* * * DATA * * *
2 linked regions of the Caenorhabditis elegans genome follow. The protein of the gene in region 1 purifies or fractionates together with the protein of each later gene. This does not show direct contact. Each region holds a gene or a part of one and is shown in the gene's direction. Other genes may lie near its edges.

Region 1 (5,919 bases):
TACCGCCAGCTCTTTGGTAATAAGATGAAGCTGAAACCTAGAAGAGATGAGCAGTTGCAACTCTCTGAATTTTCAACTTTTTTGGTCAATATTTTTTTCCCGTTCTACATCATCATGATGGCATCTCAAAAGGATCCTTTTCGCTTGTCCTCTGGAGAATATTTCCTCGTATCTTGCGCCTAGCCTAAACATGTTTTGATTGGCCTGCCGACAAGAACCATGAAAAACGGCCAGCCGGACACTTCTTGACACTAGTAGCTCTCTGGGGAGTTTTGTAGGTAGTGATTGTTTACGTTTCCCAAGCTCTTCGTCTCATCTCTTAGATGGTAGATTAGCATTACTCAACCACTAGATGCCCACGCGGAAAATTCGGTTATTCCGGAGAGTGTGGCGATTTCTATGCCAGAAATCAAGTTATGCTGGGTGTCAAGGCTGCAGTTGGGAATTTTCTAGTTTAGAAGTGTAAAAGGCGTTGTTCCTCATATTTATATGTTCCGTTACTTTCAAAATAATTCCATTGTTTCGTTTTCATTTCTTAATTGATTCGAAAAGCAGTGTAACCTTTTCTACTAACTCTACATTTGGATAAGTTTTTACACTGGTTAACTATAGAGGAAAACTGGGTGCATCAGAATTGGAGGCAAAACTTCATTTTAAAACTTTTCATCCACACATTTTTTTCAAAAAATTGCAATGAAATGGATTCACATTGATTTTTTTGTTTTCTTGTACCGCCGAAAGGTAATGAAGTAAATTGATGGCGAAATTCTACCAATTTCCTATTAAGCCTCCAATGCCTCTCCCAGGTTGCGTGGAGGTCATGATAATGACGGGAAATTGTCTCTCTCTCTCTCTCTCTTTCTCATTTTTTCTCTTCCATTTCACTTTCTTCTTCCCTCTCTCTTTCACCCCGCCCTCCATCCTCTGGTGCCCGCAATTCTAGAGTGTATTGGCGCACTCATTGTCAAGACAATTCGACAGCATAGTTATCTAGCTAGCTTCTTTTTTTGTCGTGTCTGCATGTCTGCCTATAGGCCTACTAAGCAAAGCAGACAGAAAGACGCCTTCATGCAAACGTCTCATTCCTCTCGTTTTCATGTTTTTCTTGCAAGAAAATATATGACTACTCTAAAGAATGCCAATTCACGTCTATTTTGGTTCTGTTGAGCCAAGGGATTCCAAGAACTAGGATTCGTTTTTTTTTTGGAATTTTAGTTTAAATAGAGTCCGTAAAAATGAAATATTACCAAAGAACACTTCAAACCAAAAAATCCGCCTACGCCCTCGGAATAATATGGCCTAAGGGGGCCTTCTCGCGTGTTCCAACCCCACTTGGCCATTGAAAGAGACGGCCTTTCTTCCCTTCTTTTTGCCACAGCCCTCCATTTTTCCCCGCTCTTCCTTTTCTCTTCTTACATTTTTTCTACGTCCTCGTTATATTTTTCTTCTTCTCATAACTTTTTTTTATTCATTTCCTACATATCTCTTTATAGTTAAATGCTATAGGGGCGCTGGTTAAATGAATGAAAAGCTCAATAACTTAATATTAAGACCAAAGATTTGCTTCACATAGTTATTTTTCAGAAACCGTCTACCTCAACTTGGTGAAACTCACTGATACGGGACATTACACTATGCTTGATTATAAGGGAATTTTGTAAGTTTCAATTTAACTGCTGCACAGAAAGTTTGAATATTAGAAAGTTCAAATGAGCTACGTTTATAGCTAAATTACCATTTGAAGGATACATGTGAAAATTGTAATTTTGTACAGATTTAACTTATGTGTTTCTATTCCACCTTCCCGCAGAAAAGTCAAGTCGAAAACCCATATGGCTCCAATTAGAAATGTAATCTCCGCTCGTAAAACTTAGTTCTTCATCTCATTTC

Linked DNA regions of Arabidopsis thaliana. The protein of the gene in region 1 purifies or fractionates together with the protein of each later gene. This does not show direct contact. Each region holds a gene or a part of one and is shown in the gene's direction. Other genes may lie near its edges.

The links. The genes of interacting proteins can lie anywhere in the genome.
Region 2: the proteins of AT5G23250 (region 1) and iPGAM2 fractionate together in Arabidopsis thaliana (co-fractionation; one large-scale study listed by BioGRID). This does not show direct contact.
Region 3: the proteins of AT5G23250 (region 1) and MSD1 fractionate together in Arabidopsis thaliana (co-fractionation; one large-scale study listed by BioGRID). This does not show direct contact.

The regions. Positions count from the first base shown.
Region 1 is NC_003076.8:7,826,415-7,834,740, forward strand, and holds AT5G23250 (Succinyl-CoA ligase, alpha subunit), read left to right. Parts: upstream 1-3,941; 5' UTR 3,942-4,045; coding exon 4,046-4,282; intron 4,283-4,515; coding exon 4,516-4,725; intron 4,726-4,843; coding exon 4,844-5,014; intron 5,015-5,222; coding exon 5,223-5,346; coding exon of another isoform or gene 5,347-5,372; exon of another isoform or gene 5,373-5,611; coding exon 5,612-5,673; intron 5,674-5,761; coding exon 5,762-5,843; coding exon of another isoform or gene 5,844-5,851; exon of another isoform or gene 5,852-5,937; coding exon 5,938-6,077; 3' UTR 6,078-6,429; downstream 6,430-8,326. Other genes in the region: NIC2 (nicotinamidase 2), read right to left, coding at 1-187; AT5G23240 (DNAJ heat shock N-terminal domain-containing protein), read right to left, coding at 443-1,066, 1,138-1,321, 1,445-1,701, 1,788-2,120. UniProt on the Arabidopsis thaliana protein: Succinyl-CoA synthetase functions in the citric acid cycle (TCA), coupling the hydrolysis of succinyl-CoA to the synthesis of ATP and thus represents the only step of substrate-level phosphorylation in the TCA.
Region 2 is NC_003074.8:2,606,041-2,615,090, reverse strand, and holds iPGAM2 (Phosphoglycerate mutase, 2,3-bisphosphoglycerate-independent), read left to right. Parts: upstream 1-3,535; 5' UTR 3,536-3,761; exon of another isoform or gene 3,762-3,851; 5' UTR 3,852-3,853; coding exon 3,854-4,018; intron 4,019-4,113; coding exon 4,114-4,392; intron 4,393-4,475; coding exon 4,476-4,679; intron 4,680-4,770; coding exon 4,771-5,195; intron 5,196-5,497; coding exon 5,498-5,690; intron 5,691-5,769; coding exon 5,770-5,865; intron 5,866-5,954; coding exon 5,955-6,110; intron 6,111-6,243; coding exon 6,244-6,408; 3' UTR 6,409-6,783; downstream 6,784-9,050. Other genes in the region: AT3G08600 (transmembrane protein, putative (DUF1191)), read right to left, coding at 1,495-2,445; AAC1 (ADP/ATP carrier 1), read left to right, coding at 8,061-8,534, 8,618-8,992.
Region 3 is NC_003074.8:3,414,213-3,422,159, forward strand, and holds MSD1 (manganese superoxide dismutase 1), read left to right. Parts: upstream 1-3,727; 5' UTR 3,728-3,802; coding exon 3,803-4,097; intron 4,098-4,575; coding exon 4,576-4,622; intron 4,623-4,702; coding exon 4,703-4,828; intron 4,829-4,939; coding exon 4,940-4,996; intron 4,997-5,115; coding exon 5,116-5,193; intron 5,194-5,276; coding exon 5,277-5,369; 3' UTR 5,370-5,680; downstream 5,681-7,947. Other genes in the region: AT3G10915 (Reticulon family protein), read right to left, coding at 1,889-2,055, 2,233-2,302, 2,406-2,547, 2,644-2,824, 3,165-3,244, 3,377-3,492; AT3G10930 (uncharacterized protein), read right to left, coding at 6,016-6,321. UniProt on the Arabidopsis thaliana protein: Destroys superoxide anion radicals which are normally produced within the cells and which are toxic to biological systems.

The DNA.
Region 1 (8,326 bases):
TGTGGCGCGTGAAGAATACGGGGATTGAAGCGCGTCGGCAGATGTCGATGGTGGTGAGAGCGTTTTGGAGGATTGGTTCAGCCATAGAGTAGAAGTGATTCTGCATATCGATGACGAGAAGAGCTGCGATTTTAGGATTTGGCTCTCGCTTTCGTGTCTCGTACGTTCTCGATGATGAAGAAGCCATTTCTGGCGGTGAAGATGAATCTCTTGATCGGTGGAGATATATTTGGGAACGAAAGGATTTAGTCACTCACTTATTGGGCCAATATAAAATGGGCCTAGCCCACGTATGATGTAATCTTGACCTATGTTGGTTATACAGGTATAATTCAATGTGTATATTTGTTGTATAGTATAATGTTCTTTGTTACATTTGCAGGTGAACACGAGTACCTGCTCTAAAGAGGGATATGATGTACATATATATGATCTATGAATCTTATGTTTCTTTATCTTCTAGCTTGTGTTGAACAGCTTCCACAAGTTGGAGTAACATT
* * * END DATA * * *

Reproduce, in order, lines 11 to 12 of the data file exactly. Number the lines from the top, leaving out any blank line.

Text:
Region 3 is NC_003074.8:3,414,213-3,422,159, forward strand, and holds MSD1 (manganese superoxide dismutase 1), read left to right. Parts: upstream 1-3,727; 5' UTR 3,728-3,802; coding exon 3,803-4,097; intron 4,098-4,575; coding exon 4,576-4,622; intron 4,623-4,702; coding exon 4,703-4,828; intron 4,829-4,939; coding exon 4,940-4,996; intron 4,997-5,115; coding exon 5,116-5,193; intron 5,194-5,276; coding exon 5,277-5,369; 3' UTR 5,370-5,680; downstream 5,681-7,947. Other genes in the region: AT3G10915 (Reticulon family protein), read right to left, coding at 1,889-2,055, 2,233-2,302, 2,406-2,547, 2,644-2,824, 3,165-3,244, 3,377-3,492; AT3G10930 (uncharacterized protein), read right to left, coding at 6,016-6,321. UniProt on the Arabidopsis thaliana protein: Destroys superoxide anion radicals which are normally produced within the cells and which are toxic to biological systems.

The DNA.